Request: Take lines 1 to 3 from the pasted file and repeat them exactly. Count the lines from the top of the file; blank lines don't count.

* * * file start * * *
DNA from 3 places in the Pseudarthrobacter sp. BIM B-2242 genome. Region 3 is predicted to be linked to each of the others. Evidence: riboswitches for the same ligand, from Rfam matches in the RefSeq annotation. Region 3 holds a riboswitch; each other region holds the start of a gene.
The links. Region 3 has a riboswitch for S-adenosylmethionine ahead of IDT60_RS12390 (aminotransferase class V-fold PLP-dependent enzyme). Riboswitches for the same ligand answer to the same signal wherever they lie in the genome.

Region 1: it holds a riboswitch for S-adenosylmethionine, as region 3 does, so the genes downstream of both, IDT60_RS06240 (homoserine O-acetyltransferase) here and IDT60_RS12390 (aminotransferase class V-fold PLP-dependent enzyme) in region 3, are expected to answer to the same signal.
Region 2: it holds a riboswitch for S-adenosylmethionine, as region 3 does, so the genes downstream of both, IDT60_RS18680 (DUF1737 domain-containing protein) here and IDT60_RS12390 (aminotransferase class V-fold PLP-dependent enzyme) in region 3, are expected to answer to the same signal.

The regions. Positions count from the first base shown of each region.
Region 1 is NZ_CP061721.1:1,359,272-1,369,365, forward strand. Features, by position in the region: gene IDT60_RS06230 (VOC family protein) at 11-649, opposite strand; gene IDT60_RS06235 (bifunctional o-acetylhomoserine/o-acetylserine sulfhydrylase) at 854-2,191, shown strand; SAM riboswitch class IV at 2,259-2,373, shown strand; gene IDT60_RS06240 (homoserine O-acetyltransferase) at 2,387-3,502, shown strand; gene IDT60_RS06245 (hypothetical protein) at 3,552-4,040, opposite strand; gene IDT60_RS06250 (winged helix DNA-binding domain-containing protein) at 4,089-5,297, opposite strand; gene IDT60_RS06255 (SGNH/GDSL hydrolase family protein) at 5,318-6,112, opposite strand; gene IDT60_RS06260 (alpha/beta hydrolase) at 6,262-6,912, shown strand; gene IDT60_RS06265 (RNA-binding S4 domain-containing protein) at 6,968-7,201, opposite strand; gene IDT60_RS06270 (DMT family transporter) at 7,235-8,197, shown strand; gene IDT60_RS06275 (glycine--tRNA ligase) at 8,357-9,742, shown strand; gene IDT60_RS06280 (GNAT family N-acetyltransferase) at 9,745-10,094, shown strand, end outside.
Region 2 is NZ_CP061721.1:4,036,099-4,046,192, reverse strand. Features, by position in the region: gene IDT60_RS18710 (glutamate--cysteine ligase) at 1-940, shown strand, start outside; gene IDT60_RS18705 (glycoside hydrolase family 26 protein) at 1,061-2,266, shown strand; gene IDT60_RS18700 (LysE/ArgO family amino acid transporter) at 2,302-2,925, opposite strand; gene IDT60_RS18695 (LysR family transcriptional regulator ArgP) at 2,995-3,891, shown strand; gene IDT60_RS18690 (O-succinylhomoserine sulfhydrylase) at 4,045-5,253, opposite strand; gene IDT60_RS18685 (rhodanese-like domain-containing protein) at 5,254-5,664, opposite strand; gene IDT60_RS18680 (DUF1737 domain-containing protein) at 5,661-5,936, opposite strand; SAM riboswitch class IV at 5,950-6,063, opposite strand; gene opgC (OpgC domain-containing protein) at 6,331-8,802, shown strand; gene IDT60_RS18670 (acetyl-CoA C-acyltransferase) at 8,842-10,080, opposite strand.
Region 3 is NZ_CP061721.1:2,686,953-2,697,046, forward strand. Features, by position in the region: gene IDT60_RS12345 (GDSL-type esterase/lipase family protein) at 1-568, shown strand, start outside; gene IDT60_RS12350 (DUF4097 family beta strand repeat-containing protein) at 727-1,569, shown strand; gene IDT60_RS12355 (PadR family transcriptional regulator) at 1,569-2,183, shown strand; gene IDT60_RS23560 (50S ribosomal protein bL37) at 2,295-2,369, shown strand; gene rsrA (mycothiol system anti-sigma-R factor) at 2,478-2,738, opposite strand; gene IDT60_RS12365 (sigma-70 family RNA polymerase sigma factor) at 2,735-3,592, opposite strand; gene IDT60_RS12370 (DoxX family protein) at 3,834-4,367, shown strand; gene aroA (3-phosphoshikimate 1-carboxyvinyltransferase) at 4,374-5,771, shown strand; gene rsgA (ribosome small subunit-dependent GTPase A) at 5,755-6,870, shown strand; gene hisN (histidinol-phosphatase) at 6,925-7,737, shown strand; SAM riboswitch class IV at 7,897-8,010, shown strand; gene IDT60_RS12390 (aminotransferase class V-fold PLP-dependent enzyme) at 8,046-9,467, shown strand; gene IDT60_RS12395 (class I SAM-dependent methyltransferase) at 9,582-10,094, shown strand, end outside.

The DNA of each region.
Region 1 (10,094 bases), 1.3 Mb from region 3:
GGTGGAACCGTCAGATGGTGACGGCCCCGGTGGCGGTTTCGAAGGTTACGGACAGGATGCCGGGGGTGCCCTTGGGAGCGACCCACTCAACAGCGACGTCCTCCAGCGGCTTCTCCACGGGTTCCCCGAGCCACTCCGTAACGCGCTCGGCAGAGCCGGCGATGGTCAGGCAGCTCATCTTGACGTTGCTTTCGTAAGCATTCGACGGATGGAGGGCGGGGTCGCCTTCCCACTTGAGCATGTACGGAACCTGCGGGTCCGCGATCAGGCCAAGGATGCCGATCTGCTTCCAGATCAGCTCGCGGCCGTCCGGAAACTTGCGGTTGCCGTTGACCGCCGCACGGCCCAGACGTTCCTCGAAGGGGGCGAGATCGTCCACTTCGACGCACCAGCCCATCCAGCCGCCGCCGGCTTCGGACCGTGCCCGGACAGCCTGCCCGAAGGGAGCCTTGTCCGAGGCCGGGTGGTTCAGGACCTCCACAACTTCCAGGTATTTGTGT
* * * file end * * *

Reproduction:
DNA from 3 places in the Pseudarthrobacter sp. BIM B-2242 genome. Region 3 is predicted to be linked to each of the others. Evidence: riboswitches for the same ligand, from Rfam matches in the RefSeq annotation. Region 3 holds a riboswitch; each other region holds the start of a gene.
The links. Region 3 has a riboswitch for S-adenosylmethionine ahead of IDT60_RS12390 (aminotransferase class V-fold PLP-dependent enzyme). Riboswitches for the same ligand answer to the same signal wherever they lie in the genome.

Region 1: it holds a riboswitch for S-adenosylmethionine, as region 3 does, so the genes downstream of both, IDT60_RS06240 (homoserine O-acetyltransferase) here and IDT60_RS12390 (aminotransferase class V-fold PLP-dependent enzyme) in region 3, are expected to answer to the same signal.